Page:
The British government’s policy of relocating asylum seekers who don’t arrive in the U.K. via the proper channels to Rwanda is unlawful, the U.K. Supreme Court has ruled.
In its highly-anticipated judgment published on Wednesday, the court dismissed an appeal from the governing Conservatives against the Court of Appeal’s decision that its removal of asylum seekers to the African nation is unlawful.
The judgment, handed down by Lord Reed and Lord Lloyd-Jones, held that there were “substantial grounds for believing that asylum seekers would face a real risk of ill-treatment by reason of refoulement in the event that they were removed to Rwanda.”
Refoulement relates to the forced return of asylum seekers to any country where they may be subjected to persecution.
The court took the view that such a policy would be incompatible with the principles outlined in the numerous international treaties Britain is a signatory of, including the European Convention on Human Rights, which is enshrined in U.K. law through the Human Rights Act 1998.
While the court accepted that theoretically illegal migrants could be sent to a safe third country for processing, it stated that Rwanda’s complicated and controversial history could not “be effectively ignored or sidelined.”
The judgment is a major blow for Prime Minister Rishi Sunak and another thorn in the side of the government in its pursuit of delivering on a promise to stop the influx of illegal immigrants on England’s southern coast from the European mainland.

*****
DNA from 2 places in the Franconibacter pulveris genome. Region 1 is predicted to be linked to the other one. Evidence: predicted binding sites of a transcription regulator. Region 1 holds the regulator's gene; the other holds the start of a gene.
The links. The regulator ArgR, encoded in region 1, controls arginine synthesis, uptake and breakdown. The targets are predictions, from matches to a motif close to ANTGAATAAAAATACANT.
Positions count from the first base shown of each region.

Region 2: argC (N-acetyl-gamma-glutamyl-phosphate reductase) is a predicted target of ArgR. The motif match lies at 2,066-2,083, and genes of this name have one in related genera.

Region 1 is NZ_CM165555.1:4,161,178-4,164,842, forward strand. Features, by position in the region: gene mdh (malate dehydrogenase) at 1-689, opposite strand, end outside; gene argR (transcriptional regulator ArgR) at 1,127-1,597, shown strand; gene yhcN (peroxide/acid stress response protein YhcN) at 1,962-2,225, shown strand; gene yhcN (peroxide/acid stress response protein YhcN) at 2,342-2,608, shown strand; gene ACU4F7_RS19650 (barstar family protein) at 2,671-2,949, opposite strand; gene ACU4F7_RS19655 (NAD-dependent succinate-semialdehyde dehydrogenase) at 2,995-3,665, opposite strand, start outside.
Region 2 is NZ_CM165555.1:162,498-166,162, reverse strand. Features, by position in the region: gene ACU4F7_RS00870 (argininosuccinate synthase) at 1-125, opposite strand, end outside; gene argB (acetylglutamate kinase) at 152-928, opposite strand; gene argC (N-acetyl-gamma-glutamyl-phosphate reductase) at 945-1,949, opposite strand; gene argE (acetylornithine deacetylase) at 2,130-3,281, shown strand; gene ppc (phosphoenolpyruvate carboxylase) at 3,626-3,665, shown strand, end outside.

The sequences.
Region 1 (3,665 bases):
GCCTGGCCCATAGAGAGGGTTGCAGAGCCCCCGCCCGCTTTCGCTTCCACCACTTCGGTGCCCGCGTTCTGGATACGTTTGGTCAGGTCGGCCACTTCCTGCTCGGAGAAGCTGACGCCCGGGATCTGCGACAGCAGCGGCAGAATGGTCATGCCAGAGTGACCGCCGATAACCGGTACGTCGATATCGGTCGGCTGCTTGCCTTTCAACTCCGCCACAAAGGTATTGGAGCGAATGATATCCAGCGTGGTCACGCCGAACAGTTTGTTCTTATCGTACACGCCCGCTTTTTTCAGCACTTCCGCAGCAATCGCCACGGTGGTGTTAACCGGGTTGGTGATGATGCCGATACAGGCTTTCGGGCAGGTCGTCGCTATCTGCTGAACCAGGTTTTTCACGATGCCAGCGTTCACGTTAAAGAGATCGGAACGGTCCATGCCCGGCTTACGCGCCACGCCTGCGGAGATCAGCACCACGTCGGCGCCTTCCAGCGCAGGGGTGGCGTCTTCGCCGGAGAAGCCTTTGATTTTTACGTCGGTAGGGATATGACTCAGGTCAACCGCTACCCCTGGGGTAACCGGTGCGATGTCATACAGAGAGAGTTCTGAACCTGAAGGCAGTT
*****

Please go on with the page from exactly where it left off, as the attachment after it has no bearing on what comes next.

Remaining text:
It means either a total rewrite of the government’s Illegal Migration Act, which formally gave the authorities the power to detain and deport those who arrive in Britain unlawfully, or more radical action to extricate the U.K. from the European Convention on Human Rights.
The latter had been the desire of former Home Secretary Suella Braverman, who was sacked earlier this week and responded with a blistering tirade against Sunak, whom she accused of “manifestly and repeatedly failing” to do what was necessary to push through a viable immigration policy.
Responding to the judgment, Sunak remained defiant in his ability to tackle the longstanding issue.
“We have seen today’s judgment and will now consider next steps. This was not the outcome we wanted, but we have spent the last few months planning for all eventualities and we remain completely committed to stopping the boats,” he said.